Wednesday, April 11, 2012

I just wrote my first letter to the editor

The ACLU has finally noticed my little county of Missouri and threatened to sue if they don't stop praying before the start of comissioner meetings (I guess they know we're too small to afford the court costs and hope we'll back down without a fight).  There have been a number of letters to the editor being printed on both sides of the issue.  Someone wrote the editor of our local paper saying the Founding Fathers must be rolling in their graves that prayer would take place in "government."  Since this falls into the category of "Things never taught in schools"  I thought I would educate my fellow citizen.  Here's my response:

Northernrepublican [author of the letter to which I was responding]  should do a little research before speculating the Founding Fathers would be “rolling in their graves” at prayer at a public meeting.
The first act of the first session of the Continental Congress was to pass the following resolution—

Tuesday, September 6, 1774.—Resolved, That the Rev. Mr. Duche be desired to open Congress tomorrow morning with prayer, at Carpenter’s Hall, at nine o’clock.

At the Constitutional Convention (June 28th, 1787) Benjamin Franklin rose to say:

"I therefore beg leave that henceforth prayers imploring the assistance of Heaven, and its blessings on our deliberations, be held in this assembly every morning before we proceed to business, and that one or more of the clergy of this city be requested to officiate in that service.”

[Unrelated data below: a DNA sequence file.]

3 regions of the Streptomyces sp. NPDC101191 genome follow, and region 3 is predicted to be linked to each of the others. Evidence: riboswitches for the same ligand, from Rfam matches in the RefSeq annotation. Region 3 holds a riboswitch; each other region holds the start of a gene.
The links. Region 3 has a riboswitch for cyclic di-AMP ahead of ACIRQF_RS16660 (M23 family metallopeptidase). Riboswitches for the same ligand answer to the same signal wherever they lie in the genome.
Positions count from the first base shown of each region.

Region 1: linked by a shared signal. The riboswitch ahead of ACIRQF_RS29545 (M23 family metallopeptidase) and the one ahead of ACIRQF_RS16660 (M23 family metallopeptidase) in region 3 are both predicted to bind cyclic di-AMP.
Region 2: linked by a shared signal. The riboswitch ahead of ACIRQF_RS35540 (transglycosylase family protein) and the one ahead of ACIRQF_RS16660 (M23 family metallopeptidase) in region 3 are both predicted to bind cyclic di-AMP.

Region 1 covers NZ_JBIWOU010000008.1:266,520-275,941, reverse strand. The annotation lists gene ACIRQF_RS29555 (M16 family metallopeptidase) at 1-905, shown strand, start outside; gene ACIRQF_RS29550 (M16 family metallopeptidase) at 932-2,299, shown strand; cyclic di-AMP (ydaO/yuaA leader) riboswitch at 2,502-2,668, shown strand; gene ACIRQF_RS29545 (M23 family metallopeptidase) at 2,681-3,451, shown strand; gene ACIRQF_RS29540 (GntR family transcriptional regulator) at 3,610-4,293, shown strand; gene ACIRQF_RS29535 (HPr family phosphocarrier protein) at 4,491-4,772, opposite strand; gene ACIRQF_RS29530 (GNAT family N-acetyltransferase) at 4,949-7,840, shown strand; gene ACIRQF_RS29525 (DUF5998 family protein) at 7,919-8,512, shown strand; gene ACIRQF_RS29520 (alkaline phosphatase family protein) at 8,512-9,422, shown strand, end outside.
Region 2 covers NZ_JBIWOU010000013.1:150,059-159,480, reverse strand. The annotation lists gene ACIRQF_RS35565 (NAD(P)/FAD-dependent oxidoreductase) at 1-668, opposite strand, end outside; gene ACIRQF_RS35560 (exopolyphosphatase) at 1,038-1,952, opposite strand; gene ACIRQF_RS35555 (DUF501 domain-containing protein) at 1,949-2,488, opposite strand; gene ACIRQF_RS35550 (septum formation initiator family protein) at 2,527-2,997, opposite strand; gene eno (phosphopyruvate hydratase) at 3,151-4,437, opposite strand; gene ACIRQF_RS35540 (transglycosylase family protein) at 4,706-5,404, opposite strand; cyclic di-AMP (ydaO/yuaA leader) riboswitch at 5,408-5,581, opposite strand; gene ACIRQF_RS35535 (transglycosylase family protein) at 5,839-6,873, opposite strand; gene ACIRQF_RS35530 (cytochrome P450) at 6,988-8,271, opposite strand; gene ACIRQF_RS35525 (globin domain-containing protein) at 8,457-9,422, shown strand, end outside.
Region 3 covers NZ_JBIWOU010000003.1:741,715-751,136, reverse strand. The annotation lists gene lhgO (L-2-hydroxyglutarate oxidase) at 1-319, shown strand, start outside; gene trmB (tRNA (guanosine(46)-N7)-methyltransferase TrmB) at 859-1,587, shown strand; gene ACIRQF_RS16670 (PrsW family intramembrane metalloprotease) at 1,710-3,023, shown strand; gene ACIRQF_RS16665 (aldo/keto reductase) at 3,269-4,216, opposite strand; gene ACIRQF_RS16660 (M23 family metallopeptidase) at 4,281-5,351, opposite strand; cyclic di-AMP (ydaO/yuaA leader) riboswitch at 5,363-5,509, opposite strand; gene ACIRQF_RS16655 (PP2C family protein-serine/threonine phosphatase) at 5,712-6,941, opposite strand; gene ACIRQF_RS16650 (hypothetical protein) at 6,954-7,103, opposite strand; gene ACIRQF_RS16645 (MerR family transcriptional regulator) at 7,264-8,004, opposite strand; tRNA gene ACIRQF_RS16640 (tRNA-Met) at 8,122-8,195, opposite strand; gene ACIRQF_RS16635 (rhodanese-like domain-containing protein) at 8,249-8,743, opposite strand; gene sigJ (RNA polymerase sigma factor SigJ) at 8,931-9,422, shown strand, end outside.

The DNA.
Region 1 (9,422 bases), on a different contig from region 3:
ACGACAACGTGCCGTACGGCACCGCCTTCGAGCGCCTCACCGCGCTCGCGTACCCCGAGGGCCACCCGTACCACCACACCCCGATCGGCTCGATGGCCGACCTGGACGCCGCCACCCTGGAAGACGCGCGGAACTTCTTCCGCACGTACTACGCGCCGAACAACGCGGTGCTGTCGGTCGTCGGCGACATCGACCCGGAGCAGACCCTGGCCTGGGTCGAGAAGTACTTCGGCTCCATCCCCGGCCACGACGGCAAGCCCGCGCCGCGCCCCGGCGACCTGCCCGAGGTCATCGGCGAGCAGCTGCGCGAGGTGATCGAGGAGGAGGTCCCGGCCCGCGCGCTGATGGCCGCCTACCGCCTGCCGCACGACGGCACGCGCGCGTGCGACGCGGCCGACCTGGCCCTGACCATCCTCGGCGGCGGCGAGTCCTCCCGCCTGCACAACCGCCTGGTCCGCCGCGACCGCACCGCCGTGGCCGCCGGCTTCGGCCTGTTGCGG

In the first session of the first Congress under the Constitution the following was passed:

September 25, 1789—Resolved, That a joint committee of both Houses be directed to wait upon the President of the United States, to request that he recommend to the people of the United States a day of public thanksgiving and prayer, to be observed by acknowledging, with grateful hearts, the many signal favors of Almighty God, especially by affording them an opportunity peaceable to establish a constitution of government for their safety and happiness.

As you can see by public records, the Founding Fathers were quite comfortable with the idea of praying in official meetings of the government, no matter what the ACLU has to say.


Debbie said...

I sooo agree with you... Actually the Founding Father's would probably roll over in their graves to know the courts and government in America are trying to take away our rights to pray!!! That is the separation of Church and State! Keep the State out of our churches and keep the State from making rules about religion! Christians need to get involved. We need to VOTE our consciences. We Need to pray for our government, our current leaders, and our future.

Missouri Mama said...

I could have really knocked that guys socks off if I told him Thomas Jefferson of the so often quoted "Separation of Church and State" fame actually attended church regularly in the U.S. Capitol building (because the city was so new, they hadn't built churches yet), but I was limited to 250 words.

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